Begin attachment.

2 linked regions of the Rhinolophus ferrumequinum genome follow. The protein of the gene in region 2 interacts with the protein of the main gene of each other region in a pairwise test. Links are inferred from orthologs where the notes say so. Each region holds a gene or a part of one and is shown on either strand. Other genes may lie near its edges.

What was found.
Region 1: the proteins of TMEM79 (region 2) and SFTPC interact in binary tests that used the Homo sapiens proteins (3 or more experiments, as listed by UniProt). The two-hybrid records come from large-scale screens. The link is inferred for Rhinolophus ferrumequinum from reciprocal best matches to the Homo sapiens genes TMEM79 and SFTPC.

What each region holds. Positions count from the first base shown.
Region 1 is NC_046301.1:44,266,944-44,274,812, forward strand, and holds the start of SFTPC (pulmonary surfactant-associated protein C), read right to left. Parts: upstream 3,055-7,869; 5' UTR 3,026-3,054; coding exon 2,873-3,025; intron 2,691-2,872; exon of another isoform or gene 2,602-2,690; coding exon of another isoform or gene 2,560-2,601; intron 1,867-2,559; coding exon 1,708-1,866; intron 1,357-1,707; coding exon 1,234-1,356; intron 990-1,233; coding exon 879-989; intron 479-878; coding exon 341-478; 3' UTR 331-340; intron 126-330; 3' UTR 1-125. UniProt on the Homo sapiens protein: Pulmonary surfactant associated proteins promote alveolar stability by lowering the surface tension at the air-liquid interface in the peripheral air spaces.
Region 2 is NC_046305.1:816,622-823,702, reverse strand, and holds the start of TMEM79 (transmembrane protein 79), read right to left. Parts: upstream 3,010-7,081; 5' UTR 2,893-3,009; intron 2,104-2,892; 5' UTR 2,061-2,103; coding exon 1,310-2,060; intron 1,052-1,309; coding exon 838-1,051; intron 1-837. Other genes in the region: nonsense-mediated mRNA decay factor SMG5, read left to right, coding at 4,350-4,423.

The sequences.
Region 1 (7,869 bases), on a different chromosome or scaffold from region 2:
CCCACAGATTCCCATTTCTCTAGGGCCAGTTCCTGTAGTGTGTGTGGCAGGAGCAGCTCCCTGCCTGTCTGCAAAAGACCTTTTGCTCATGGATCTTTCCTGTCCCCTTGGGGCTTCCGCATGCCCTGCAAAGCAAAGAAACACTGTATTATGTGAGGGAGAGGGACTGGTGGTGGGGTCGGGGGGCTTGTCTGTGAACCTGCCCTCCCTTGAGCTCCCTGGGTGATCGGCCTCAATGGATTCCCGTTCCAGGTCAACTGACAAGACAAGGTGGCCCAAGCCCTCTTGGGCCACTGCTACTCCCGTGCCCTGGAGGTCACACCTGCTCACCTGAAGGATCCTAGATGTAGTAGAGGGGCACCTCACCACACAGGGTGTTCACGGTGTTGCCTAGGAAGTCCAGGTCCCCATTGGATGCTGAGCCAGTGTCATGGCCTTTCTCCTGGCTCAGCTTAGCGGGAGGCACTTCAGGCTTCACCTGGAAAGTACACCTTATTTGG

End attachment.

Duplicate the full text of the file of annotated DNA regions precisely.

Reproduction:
2 linked regions of the Rhinolophus ferrumequinum genome follow. The protein of the gene in region 2 interacts with the protein of the main gene of each other region in a pairwise test. Links are inferred from orthologs where the notes say so. Each region holds a gene or a part of one and is shown on either strand. Other genes may lie near its edges.

What was found.
Region 1: the proteins of TMEM79 (region 2) and SFTPC interact in binary tests that used the Homo sapiens proteins (3 or more experiments, as listed by UniProt). The two-hybrid records come from large-scale screens. The link is inferred for Rhinolophus ferrumequinum from reciprocal best matches to the Homo sapiens genes TMEM79 and SFTPC.

What each region holds. Positions count from the first base shown.
Region 1 is NC_046301.1:44,266,944-44,274,812, forward strand, and holds the start of SFTPC (pulmonary surfactant-associated protein C), read right to left. Parts: upstream 3,055-7,869; 5' UTR 3,026-3,054; coding exon 2,873-3,025; intron 2,691-2,872; exon of another isoform or gene 2,602-2,690; coding exon of another isoform or gene 2,560-2,601; intron 1,867-2,559; coding exon 1,708-1,866; intron 1,357-1,707; coding exon 1,234-1,356; intron 990-1,233; coding exon 879-989; intron 479-878; coding exon 341-478; 3' UTR 331-340; intron 126-330; 3' UTR 1-125. UniProt on the Homo sapiens protein: Pulmonary surfactant associated proteins promote alveolar stability by lowering the surface tension at the air-liquid interface in the peripheral air spaces.
Region 2 is NC_046305.1:816,622-823,702, reverse strand, and holds the start of TMEM79 (transmembrane protein 79), read right to left. Parts: upstream 3,010-7,081; 5' UTR 2,893-3,009; intron 2,104-2,892; 5' UTR 2,061-2,103; coding exon 1,310-2,060; intron 1,052-1,309; coding exon 838-1,051; intron 1-837. Other genes in the region: nonsense-mediated mRNA decay factor SMG5, read left to right, coding at 4,350-4,423.

The sequences.
Region 1 (7,869 bases), on a different chromosome or scaffold from region 2:
CCCACAGATTCCCATTTCTCTAGGGCCAGTTCCTGTAGTGTGTGTGGCAGGAGCAGCTCCCTGCCTGTCTGCAAAAGACCTTTTGCTCATGGATCTTTCCTGTCCCCTTGGGGCTTCCGCATGCCCTGCAAAGCAAAGAAACACTGTATTATGTGAGGGAGAGGGACTGGTGGTGGGGTCGGGGGGCTTGTCTGTGAACCTGCCCTCCCTTGAGCTCCCTGGGTGATCGGCCTCAATGGATTCCCGTTCCAGGTCAACTGACAAGACAAGGTGGCCCAAGCCCTCTTGGGCCACTGCTACTCCCGTGCCCTGGAGGTCACACCTGCTCACCTGAAGGATCCTAGATGTAGTAGAGGGGCACCTCACCACACAGGGTGTTCACGGTGTTGCCTAGGAAGTCCAGGTCCCCATTGGATGCTGAGCCAGTGTCATGGCCTTTCTCCTGGCTCAGCTTAGCGGGAGGCACTTCAGGCTTCACCTGGAAAGTACACCTTATTTGG